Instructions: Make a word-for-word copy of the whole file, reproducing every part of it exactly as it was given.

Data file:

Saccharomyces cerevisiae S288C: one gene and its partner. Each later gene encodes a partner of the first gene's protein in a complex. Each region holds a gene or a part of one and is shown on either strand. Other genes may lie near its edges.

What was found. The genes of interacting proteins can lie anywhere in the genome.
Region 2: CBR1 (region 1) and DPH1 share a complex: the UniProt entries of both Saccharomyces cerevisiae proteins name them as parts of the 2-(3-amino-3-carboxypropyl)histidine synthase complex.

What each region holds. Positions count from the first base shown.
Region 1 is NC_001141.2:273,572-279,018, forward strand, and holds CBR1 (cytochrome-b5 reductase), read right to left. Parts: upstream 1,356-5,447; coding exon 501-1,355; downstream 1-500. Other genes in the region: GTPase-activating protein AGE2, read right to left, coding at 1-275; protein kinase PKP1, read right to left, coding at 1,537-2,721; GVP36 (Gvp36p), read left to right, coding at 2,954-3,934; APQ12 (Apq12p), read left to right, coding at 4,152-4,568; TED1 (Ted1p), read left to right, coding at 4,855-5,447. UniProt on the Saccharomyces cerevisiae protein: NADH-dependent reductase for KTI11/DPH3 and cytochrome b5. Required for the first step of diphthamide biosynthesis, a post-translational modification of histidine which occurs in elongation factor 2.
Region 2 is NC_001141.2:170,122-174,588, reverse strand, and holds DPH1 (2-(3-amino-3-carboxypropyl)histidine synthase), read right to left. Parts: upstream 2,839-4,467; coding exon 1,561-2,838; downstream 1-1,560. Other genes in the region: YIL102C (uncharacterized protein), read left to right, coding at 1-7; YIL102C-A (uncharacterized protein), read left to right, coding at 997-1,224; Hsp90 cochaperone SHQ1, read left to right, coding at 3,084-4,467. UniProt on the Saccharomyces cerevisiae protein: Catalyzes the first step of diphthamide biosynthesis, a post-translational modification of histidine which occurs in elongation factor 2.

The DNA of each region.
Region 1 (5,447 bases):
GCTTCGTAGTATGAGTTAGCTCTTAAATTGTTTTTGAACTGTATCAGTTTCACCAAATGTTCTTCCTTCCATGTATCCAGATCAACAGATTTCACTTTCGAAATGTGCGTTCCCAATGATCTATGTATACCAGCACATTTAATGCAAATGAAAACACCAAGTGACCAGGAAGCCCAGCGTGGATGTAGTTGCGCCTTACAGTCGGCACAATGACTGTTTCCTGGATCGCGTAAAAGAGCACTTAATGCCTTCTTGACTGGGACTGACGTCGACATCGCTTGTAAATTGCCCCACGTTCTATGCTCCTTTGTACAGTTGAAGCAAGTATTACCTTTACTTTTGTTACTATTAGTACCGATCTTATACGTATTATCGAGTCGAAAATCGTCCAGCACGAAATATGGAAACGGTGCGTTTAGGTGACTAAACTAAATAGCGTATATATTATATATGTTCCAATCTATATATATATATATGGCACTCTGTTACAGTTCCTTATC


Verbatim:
Saccharomyces cerevisiae S288C: one gene and its partner. Each later gene encodes a partner of the first gene's protein in a complex. Each region holds a gene or a part of one and is shown on either strand. Other genes may lie near its edges.

What was found. The genes of interacting proteins can lie anywhere in the genome.
Region 2: CBR1 (region 1) and DPH1 share a complex: the UniProt entries of both Saccharomyces cerevisiae proteins name them as parts of the 2-(3-amino-3-carboxypropyl)histidine synthase complex.

What each region holds. Positions count from the first base shown.
Region 1 is NC_001141.2:273,572-279,018, forward strand, and holds CBR1 (cytochrome-b5 reductase), read right to left. Parts: upstream 1,356-5,447; coding exon 501-1,355; downstream 1-500. Other genes in the region: GTPase-activating protein AGE2, read right to left, coding at 1-275; protein kinase PKP1, read right to left, coding at 1,537-2,721; GVP36 (Gvp36p), read left to right, coding at 2,954-3,934; APQ12 (Apq12p), read left to right, coding at 4,152-4,568; TED1 (Ted1p), read left to right, coding at 4,855-5,447. UniProt on the Saccharomyces cerevisiae protein: NADH-dependent reductase for KTI11/DPH3 and cytochrome b5. Required for the first step of diphthamide biosynthesis, a post-translational modification of histidine which occurs in elongation factor 2.
Region 2 is NC_001141.2:170,122-174,588, reverse strand, and holds DPH1 (2-(3-amino-3-carboxypropyl)histidine synthase), read right to left. Parts: upstream 2,839-4,467; coding exon 1,561-2,838; downstream 1-1,560. Other genes in the region: YIL102C (uncharacterized protein), read left to right, coding at 1-7; YIL102C-A (uncharacterized protein), read left to right, coding at 997-1,224; Hsp90 cochaperone SHQ1, read left to right, coding at 3,084-4,467. UniProt on the Saccharomyces cerevisiae protein: Catalyzes the first step of diphthamide biosynthesis, a post-translational modification of histidine which occurs in elongation factor 2.

The DNA of each region.
Region 1 (5,447 bases):
GCTTCGTAGTATGAGTTAGCTCTTAAATTGTTTTTGAACTGTATCAGTTTCACCAAATGTTCTTCCTTCCATGTATCCAGATCAACAGATTTCACTTTCGAAATGTGCGTTCCCAATGATCTATGTATACCAGCACATTTAATGCAAATGAAAACACCAAGTGACCAGGAAGCCCAGCGTGGATGTAGTTGCGCCTTACAGTCGGCACAATGACTGTTTCCTGGATCGCGTAAAAGAGCACTTAATGCCTTCTTGACTGGGACTGACGTCGACATCGCTTGTAAATTGCCCCACGTTCTATGCTCCTTTGTACAGTTGAAGCAAGTATTACCTTTACTTTTGTTACTATTAGTACCGATCTTATACGTATTATCGAGTCGAAAATCGTCCAGCACGAAATATGGAAACGGTGCGTTTAGGTGACTAAACTAAATAGCGTATATATTATATATGTTCCAATCTATATATATATATATGGCACTCTGTTACAGTTCCTTATC